A friend married to a Peruvian wrote me a while back, asking for advice in raising children who feel good about their Latino roots and about Peru– especially when the world around says they shouldn’t. I didn’t know how to respond, because truthfully where we live we’ve never felt that negativity. Mostly, we’ve gotten admiration for raising bilingual kids and genuine interest in my husband’s Peruvian background.
But it made me think: What should I be doing to make my kids proud of their Peruvian roots? Living in the U.S., how can I raise children who love and appreciate their Hispanic heritage?
Today, as part of Hispanic Heritage Month, I’m sharing about Peru and how I want my kids to love their Hispanic roots. Here are four ways I hope to do this (with lots of links in case you want to learn more about Peru!).
Teaching Kids about Peru
1. Tell Stories.
We will tell the story of how we met, and what Daddy remembers about growing up in the high jungle. We will study Peruvian history, reading tales of the powerful Incan civilization and how they built Machu Picchu on top of an impossible mountain. Like in every culture, some stories will be flattering, and some won’t. But our goal isn’t to romanticize Peru or the Latino world. We want to connect our children to Daddy’s home, helping them to understand and empathize with people far away. Good stories teach us to love places in a way that just memorizing capitals and historical dates can’t.
This is really easy for Peru, home to world-renowned natural wonders. Hopefully we’ll get to see the towering Andes Mountains or vast Amazon Rainforest with our own eyes, or we’ll at least see them through videos and pictures. We’ll learn about the Amazon river (the second longest river in the world), Lake Titicaca (the highest lake in the world), or the more than 3,000 species of orchids in the Alto Mayo Region, where our family is from. We’ll listen to our favorite folk music from Perú.
3. Be curious.
Peru has an amazing variety of tourist sites and traditions that will fascinate young learners. We can study the Uros who built entire floating islands out of reeds. We will wonder how the Nazca Lines, figures which can only be seen from the sky, were constructed before planes existed. We will watch traditional dances from the coast, sierra, and jungle. We can learn new words in Quechua, an official language in Peru along with Spanish. They will get to see that being from two very different cultures makes life extra-interesting!
4. Learn and Share.
Whether through Spanish play groups, sharing Peruvian dishes, or birthday traditions, our family and friends here will have the chance to learn about Peru through us. Just as I want my children to be interested in cultural differences, not frightened by them, we have the opportunity to develop that among our community here. I have created the All About Peru Mini-Book to use with my kids, and also for anyone else who wants to learn more about Peru and Latin America.
Make sure you pin or bookmark this page for more posts celebrating Hispanic Heritage Month, and don’t forget to participate in and share our giveaway!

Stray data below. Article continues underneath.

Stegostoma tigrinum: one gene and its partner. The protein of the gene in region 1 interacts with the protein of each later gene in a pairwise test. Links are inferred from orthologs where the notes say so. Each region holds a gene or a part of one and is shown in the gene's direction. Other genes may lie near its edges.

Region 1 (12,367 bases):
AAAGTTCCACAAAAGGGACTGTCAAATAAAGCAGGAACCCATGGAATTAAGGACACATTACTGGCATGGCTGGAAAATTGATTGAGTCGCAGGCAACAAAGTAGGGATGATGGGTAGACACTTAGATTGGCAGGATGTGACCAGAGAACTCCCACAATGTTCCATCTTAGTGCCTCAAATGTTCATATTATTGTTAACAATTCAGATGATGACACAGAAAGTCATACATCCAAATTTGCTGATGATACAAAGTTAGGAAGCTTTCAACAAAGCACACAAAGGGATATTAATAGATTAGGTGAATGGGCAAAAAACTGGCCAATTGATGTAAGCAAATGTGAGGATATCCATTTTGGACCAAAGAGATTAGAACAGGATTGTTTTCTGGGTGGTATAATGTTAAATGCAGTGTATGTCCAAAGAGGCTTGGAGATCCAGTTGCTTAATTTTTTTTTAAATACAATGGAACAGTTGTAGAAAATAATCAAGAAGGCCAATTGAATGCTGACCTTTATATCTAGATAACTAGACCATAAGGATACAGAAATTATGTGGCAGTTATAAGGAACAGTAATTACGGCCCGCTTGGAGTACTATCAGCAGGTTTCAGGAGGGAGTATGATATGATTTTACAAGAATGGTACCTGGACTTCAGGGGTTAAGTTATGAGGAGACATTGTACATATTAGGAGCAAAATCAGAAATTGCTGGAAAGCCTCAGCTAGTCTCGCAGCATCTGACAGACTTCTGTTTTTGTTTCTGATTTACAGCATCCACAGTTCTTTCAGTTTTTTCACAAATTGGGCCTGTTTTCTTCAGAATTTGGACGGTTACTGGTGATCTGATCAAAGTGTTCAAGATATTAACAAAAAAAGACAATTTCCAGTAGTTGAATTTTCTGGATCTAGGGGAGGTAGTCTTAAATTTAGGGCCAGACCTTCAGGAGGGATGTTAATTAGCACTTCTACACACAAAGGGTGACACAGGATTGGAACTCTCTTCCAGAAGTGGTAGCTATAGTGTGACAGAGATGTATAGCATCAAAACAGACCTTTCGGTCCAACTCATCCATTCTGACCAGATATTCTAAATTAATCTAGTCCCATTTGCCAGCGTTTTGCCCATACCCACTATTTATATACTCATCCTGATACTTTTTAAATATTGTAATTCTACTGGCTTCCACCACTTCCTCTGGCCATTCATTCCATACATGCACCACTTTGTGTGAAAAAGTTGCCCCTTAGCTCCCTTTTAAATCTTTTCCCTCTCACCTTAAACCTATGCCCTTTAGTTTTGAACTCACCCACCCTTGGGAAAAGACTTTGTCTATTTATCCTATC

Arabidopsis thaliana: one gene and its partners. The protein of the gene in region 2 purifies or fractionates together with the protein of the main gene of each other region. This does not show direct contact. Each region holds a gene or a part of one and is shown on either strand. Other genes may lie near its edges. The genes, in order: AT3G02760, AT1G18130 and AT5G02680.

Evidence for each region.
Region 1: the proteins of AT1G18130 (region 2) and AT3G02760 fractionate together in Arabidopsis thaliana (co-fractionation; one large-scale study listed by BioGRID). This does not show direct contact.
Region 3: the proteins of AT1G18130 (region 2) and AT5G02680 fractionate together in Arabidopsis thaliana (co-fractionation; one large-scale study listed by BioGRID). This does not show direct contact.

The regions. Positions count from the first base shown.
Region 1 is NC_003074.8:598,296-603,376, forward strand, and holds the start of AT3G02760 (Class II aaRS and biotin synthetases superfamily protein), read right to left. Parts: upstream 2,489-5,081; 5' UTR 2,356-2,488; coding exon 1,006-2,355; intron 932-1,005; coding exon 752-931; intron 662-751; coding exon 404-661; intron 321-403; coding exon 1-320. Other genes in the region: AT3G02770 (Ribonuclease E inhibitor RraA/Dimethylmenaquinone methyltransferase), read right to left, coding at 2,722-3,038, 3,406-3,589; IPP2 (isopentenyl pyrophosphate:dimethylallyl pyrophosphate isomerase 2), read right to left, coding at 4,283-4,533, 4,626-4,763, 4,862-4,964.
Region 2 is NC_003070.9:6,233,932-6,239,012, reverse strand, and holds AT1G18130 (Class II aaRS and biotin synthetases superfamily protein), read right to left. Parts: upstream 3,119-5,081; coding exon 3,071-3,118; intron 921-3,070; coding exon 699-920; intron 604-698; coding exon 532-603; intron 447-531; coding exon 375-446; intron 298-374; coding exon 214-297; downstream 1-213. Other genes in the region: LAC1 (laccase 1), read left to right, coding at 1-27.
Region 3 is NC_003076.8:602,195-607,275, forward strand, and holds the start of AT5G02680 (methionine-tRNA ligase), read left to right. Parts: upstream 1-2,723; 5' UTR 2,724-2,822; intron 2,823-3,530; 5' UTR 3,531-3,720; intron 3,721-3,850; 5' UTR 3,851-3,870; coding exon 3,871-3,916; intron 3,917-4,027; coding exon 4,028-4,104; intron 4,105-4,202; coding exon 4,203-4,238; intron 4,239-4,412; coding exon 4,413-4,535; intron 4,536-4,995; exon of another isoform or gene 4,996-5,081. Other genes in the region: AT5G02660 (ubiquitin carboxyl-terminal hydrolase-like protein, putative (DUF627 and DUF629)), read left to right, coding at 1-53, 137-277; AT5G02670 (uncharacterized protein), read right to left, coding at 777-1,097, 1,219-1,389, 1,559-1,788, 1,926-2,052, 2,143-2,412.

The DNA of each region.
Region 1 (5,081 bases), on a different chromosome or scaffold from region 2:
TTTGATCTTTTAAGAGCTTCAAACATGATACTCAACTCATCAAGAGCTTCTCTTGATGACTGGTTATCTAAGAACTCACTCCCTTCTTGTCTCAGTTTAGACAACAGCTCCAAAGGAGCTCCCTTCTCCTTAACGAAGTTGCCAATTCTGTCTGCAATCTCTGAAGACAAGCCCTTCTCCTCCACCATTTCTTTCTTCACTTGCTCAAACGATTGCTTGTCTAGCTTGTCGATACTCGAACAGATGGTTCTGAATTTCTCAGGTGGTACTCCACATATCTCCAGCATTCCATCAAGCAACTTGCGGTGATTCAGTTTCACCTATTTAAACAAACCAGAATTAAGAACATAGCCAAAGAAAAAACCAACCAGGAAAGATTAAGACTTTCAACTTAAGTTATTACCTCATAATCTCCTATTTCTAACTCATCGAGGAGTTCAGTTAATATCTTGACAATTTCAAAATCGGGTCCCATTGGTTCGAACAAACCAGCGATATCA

Multicultural Kid Blogs Hispanic Heritage Month Series and Giveaway
Multicultural Kid Blogs is excited to be hosting its FOURTH annual Hispanic Heritage Month series and giveaway! Throughour the month (September 15 – October 15), you’ll find great resources to share Hispanic Heritage with kids, plus you can enter to win in our great giveaway! Visit our main page for a full schedule of the articles in this series
Enter below for a chance to win one of these amazing prize packages! Some prizes have shipping restrictions. In the event that a winner lives outside the designated shipping area, that prize will then become part of the following prize package. For more information, read our full giveaway rules. Giveaway begins Monday, September 14 and goes through October 15, 2015.
Sheet of Mexico themed nail wraps from Jamberry US & Canada Shipping Only
Large Latin American prize basket (scarves, purse, bracelets, books, map) from Spanish Playground US Shipping Only
Hola Hello CD from Mariana Iranzi US Shipping Only
Kids’ T-shirt from Ellie Elote US Shipping Only
Smaller Latin American prize basket (scarves, purse, bracelets) from Spanish Playground US Shipping Only
Hola Hello CD from Mariana Iranzi US Shipping Only
3 picture books: Finding the Music/En pos de la música by Jennifer Torres
Water Rolls, Water Rises/El agua rueda, el agua sube by Pat Mora
The Upside Down Boy/ El niño de cabeza by Juan Felipe Herrera (in honor of his recently being named the Poet Laureate) from Lee and Low Books US Shipping Only
Kid’s foreign language T-Shirt (available in Spanish, French, Japanese, Korean, Chinese, Swahili, Hawaiian, Italian, in infant onesies, toddler and youth sizes tees and tanks; women’s tees and tanks SM-XL) from Mixed Up Clothing US Shipping Only
Smaller Latin American prize basket (scarves, purse) from Spanish Playground US Shipping Only
Mexican luchador piñata from Las Piñatas de Laly EU Shipping Only
Latest posts by Elisabeth Alvarado (see all)
- The Amazon Rainforest for Kids with Free Printable Mini-Book - April 9, 2017
- All About Peru: Raising Kids Who Love Their Hispanic Heritage - October 9, 2015